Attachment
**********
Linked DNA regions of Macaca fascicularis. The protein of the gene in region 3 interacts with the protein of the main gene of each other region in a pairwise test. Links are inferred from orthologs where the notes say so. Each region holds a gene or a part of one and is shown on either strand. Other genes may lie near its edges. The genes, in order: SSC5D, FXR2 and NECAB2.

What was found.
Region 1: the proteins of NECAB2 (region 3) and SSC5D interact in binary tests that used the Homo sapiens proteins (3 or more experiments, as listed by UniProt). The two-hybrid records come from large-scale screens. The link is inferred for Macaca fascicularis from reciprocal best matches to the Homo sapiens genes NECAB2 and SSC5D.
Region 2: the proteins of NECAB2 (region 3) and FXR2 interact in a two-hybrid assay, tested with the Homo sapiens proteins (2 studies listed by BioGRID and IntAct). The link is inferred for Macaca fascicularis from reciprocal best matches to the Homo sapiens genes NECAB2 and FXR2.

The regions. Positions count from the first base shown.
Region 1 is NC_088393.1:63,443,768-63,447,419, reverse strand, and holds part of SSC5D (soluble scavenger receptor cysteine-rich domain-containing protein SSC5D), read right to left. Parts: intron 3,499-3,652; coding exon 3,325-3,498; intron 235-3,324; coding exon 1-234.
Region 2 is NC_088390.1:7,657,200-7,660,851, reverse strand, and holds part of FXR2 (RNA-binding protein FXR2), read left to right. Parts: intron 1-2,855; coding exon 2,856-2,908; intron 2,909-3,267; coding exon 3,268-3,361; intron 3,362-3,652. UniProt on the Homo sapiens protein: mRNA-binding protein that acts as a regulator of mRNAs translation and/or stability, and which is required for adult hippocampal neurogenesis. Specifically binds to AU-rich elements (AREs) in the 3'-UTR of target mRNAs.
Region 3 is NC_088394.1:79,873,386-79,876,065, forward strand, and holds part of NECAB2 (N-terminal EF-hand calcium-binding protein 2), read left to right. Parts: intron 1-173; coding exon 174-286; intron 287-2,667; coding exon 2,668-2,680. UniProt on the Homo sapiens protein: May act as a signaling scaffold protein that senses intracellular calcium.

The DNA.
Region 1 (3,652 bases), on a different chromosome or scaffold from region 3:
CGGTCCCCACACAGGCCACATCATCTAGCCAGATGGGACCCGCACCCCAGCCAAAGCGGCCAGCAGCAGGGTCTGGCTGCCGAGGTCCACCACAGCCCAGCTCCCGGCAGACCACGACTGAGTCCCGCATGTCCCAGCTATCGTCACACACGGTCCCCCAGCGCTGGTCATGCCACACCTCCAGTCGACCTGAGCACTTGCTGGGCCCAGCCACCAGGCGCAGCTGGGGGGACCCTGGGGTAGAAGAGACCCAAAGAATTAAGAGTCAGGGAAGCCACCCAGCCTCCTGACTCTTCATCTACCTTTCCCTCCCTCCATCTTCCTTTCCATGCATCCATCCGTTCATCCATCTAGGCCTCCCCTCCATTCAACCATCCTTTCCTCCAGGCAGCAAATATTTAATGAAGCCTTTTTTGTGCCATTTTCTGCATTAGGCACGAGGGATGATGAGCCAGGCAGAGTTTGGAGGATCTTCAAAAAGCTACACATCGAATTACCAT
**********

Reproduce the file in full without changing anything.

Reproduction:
Linked DNA regions of Macaca fascicularis. The protein of the gene in region 3 interacts with the protein of the main gene of each other region in a pairwise test. Links are inferred from orthologs where the notes say so. Each region holds a gene or a part of one and is shown on either strand. Other genes may lie near its edges. The genes, in order: SSC5D, FXR2 and NECAB2.

What was found.
Region 1: the proteins of NECAB2 (region 3) and SSC5D interact in binary tests that used the Homo sapiens proteins (3 or more experiments, as listed by UniProt). The two-hybrid records come from large-scale screens. The link is inferred for Macaca fascicularis from reciprocal best matches to the Homo sapiens genes NECAB2 and SSC5D.
Region 2: the proteins of NECAB2 (region 3) and FXR2 interact in a two-hybrid assay, tested with the Homo sapiens proteins (2 studies listed by BioGRID and IntAct). The link is inferred for Macaca fascicularis from reciprocal best matches to the Homo sapiens genes NECAB2 and FXR2.

The regions. Positions count from the first base shown.
Region 1 is NC_088393.1:63,443,768-63,447,419, reverse strand, and holds part of SSC5D (soluble scavenger receptor cysteine-rich domain-containing protein SSC5D), read right to left. Parts: intron 3,499-3,652; coding exon 3,325-3,498; intron 235-3,324; coding exon 1-234.
Region 2 is NC_088390.1:7,657,200-7,660,851, reverse strand, and holds part of FXR2 (RNA-binding protein FXR2), read left to right. Parts: intron 1-2,855; coding exon 2,856-2,908; intron 2,909-3,267; coding exon 3,268-3,361; intron 3,362-3,652. UniProt on the Homo sapiens protein: mRNA-binding protein that acts as a regulator of mRNAs translation and/or stability, and which is required for adult hippocampal neurogenesis. Specifically binds to AU-rich elements (AREs) in the 3'-UTR of target mRNAs.
Region 3 is NC_088394.1:79,873,386-79,876,065, forward strand, and holds part of NECAB2 (N-terminal EF-hand calcium-binding protein 2), read left to right. Parts: intron 1-173; coding exon 174-286; intron 287-2,667; coding exon 2,668-2,680. UniProt on the Homo sapiens protein: May act as a signaling scaffold protein that senses intracellular calcium.

The DNA.
Region 1 (3,652 bases), on a different chromosome or scaffold from region 3:
CGGTCCCCACACAGGCCACATCATCTAGCCAGATGGGACCCGCACCCCAGCCAAAGCGGCCAGCAGCAGGGTCTGGCTGCCGAGGTCCACCACAGCCCAGCTCCCGGCAGACCACGACTGAGTCCCGCATGTCCCAGCTATCGTCACACACGGTCCCCCAGCGCTGGTCATGCCACACCTCCAGTCGACCTGAGCACTTGCTGGGCCCAGCCACCAGGCGCAGCTGGGGGGACCCTGGGGTAGAAGAGACCCAAAGAATTAAGAGTCAGGGAAGCCACCCAGCCTCCTGACTCTTCATCTACCTTTCCCTCCCTCCATCTTCCTTTCCATGCATCCATCCGTTCATCCATCTAGGCCTCCCCTCCATTCAACCATCCTTTCCTCCAGGCAGCAAATATTTAATGAAGCCTTTTTTGTGCCATTTTCTGCATTAGGCACGAGGGATGATGAGCCAGGCAGAGTTTGGAGGATCTTCAAAAAGCTACACATCGAATTACCAT